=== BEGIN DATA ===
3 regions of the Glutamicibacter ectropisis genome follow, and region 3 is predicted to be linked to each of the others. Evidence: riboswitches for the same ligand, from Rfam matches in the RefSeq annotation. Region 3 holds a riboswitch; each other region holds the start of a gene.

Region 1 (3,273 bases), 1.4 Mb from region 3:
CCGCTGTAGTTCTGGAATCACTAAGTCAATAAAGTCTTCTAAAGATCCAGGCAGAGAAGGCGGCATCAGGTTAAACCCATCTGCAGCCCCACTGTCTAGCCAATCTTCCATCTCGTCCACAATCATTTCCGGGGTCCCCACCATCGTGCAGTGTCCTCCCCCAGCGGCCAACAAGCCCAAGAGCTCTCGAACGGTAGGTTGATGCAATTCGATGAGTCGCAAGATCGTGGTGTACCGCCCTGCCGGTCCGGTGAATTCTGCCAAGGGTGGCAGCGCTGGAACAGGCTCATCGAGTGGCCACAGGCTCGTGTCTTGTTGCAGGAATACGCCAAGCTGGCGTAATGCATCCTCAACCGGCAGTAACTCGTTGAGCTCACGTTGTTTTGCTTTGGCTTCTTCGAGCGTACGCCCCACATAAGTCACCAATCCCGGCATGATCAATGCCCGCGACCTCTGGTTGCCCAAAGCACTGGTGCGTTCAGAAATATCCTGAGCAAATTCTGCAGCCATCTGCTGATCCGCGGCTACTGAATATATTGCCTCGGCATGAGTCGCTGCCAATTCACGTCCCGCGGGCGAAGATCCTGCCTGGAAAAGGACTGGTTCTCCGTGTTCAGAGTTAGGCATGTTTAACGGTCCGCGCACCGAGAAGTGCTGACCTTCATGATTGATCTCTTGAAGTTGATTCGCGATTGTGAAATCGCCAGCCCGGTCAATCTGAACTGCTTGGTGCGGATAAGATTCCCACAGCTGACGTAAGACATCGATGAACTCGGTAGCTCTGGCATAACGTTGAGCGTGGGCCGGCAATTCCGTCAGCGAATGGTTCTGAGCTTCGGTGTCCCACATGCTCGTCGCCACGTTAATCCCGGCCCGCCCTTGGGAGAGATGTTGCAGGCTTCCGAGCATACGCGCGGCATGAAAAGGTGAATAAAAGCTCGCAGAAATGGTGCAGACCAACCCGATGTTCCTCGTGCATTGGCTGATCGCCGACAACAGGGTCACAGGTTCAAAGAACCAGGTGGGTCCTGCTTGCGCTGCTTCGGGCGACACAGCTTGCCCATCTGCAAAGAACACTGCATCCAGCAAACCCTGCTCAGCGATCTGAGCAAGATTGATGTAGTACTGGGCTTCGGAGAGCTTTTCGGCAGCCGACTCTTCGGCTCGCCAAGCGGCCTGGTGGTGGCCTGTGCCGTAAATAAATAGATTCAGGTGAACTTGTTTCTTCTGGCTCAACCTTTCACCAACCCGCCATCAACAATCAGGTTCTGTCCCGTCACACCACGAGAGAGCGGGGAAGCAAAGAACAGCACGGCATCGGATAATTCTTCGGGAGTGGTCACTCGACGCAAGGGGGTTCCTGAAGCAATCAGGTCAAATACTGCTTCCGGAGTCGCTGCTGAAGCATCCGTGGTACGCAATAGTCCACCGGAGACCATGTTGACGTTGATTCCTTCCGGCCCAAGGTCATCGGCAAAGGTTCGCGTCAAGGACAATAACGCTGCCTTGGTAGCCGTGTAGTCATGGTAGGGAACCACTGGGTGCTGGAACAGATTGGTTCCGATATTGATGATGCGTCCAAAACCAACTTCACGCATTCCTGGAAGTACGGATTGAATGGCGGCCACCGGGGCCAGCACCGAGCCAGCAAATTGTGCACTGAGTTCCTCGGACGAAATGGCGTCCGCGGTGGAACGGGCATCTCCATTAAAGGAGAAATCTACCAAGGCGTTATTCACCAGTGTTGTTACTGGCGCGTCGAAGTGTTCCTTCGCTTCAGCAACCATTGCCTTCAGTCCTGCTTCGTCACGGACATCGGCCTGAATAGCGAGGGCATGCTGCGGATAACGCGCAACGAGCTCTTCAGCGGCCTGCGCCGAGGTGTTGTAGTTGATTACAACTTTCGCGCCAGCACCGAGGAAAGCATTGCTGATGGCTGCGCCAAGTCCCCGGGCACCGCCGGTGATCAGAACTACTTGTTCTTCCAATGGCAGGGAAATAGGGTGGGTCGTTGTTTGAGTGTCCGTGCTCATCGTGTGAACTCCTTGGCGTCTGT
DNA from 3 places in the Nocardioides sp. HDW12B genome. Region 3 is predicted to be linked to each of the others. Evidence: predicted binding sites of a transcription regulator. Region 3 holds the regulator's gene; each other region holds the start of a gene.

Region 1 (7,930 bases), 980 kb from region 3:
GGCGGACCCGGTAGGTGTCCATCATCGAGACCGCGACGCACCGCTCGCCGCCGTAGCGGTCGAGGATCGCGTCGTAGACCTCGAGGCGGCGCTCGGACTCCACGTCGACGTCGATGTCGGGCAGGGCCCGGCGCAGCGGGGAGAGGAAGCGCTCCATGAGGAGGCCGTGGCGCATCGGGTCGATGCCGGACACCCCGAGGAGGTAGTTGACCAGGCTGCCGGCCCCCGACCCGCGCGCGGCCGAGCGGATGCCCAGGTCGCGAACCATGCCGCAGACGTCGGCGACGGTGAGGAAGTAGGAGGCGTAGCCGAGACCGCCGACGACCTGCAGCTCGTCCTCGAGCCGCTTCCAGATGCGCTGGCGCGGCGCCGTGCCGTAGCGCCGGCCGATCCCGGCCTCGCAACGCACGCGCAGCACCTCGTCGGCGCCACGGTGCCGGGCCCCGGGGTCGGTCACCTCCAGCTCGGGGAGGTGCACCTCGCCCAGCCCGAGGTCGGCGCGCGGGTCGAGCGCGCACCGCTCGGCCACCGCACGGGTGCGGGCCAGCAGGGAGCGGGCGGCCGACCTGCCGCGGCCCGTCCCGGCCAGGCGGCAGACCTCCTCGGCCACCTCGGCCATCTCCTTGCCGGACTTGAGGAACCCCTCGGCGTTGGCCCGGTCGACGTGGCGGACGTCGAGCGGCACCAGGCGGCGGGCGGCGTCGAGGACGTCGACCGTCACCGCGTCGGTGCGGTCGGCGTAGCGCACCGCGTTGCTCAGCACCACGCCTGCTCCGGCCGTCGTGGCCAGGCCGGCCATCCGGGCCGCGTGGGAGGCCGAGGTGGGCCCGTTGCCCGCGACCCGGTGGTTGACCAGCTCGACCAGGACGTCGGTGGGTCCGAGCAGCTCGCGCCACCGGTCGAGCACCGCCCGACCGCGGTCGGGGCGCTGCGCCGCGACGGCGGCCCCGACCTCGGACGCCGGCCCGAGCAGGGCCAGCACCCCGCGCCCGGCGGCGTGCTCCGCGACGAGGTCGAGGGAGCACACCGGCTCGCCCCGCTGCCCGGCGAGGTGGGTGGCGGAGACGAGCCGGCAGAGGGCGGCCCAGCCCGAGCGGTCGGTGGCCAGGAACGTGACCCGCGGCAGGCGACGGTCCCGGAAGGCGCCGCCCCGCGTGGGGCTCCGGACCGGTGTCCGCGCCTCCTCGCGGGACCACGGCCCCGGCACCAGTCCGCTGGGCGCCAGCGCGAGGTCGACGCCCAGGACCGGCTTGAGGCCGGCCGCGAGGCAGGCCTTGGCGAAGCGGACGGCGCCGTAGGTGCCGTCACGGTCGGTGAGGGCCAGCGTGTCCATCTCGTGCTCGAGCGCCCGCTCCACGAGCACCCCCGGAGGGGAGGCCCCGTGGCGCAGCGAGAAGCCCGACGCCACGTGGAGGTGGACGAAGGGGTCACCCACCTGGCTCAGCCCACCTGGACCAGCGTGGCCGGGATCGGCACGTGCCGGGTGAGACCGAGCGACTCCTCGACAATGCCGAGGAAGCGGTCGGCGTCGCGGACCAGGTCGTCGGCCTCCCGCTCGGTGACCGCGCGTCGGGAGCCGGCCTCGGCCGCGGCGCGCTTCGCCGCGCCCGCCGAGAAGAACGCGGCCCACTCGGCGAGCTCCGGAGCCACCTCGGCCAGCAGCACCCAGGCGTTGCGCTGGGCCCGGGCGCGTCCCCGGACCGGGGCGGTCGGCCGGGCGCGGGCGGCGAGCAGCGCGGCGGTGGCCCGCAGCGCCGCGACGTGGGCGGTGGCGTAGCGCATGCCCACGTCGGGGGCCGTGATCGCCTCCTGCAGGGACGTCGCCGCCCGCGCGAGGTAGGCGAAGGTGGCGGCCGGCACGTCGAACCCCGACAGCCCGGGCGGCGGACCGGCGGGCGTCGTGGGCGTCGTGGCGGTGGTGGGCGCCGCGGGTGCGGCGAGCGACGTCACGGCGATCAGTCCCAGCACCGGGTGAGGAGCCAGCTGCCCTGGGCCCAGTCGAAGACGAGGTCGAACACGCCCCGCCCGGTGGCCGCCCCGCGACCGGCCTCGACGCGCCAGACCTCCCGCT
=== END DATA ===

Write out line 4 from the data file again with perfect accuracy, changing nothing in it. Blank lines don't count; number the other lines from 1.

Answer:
DNA from 3 places in the Nocardioides sp. HDW12B genome. Region 3 is predicted to be linked to each of the others. Evidence: predicted binding sites of a transcription regulator. Region 3 holds the regulator's gene; each other region holds the start of a gene.